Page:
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Posted by on May 23, 2018

3 Key Influencers of the Federal Budget Process

3 Key Influencers of the Federal Budget Process

Political report

If you’ve ever wondered how Congress and Federal agencies interact to get budgets approved or who the key players are that make the critical decisions about taxpayer dollars and the roles they play in the Federal budget process, then read on.

Understanding the budget process and how to work with decision-makers is important for stewards of Federal funding. From the onset, it’s critical to be familiar with the key influencers of budgets and their responsibilities.

There are three major groups that play a role in the Federal budget process:

  • Executive Branch
    • Includes the President, the Office of Management and Budget (OMB), the Department of Treasury, along with other Cabinet agencies and entities.
    • Responsible for setting, executing, and overseeing the budget.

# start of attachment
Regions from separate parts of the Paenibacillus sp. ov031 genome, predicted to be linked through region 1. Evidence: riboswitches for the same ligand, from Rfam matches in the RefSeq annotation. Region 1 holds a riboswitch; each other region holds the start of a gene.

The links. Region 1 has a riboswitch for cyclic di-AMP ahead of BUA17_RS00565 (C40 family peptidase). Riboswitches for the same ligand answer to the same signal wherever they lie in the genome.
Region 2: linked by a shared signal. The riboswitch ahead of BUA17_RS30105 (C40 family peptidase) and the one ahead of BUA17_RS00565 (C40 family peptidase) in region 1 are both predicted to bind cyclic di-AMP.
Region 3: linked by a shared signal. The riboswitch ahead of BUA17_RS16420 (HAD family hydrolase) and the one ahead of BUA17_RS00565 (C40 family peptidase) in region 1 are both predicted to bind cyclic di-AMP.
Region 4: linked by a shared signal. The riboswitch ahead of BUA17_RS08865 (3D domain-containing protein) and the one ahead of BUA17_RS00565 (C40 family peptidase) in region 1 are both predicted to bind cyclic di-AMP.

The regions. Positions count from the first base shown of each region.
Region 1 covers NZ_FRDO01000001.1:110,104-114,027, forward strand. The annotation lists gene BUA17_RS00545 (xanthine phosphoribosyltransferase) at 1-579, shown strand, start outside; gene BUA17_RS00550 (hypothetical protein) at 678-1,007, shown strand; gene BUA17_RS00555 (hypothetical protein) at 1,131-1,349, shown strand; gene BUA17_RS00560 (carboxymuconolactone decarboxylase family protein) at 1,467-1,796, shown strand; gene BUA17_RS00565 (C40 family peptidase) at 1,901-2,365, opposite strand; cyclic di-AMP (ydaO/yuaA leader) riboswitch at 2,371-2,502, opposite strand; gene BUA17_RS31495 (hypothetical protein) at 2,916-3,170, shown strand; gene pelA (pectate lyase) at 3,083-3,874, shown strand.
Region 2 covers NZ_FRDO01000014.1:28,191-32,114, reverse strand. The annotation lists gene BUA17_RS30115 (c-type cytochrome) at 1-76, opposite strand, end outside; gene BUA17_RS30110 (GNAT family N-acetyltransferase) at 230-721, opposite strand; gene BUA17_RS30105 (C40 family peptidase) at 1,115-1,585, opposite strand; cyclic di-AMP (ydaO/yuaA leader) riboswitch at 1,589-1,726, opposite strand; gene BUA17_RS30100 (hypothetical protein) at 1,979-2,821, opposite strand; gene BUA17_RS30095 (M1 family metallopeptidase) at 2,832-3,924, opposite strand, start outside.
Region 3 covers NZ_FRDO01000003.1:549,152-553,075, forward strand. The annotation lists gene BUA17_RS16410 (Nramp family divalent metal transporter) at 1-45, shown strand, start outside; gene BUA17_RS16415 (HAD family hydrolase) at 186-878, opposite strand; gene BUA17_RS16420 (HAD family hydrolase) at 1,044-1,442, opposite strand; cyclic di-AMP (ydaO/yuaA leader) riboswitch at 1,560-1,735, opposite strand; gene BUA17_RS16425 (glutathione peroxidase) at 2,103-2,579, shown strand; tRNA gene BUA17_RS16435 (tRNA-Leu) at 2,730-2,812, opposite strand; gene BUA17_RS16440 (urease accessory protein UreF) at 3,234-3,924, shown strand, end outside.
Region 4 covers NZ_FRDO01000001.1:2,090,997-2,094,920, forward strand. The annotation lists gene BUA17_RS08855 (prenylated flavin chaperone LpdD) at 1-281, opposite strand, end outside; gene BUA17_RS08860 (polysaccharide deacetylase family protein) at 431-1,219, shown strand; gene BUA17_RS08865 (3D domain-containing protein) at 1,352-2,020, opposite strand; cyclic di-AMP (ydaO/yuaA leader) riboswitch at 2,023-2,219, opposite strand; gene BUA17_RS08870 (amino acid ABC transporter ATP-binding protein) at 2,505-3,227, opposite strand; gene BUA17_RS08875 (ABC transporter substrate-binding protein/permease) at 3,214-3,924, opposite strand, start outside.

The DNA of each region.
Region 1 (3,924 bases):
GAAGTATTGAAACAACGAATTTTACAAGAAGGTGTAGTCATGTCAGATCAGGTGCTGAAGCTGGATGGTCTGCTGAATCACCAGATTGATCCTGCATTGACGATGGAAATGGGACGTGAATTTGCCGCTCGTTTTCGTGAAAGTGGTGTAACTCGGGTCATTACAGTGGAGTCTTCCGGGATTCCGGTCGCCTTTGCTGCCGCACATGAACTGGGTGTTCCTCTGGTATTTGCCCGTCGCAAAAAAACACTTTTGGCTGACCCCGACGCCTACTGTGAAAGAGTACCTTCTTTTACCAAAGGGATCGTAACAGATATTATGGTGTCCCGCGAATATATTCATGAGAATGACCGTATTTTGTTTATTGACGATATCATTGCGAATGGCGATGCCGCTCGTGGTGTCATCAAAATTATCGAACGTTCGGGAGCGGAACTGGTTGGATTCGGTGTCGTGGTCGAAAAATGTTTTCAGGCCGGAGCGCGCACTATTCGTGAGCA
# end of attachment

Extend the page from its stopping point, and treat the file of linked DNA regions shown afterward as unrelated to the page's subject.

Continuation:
• Legislative Branch
    • Includes the Senate, House of Representatives, the Congressional Budget Office (CBO), and the Government Accountability Office (GAO).
    • Responsible for collecting taxes, appropriating funds, providing economic forecasts, and analyzing and auditing agencies.
  • Special Interest Groups and Other Stakeholders
    • Includes members of the public who have direct interests in specific programs or issues.
    • Provides input on requirement to the White House, OMB, and Federal agencies through various avenues such as testifying before Congress.

Management Concepts has just launched a highly interactive, three-day course titled, The Legislative Process: Working with Congress, designed to provide participants with a solid framework of the legislative process and its impact on an organization’s budget.

Participants will learn the typical and the not-so-typical scenarios Federal financial managers face on a daily basis and the resources available to address them, such as:

  • Understanding the impact of a continuing resolution of agency budget submissions and, more specifically, new programs that will be delayed. (For more information refer to: CBO budget and economic projections).
  • Deciding whether to outsource an activity to a Federal contractor or to hire new employees to take it on. (For more information refer to: OMB Circular A-76).

Click here for more information about this course: The Legislative Process: Working with Congress. You can learn more about our other Financial Management course offerings to continue your professional development here.

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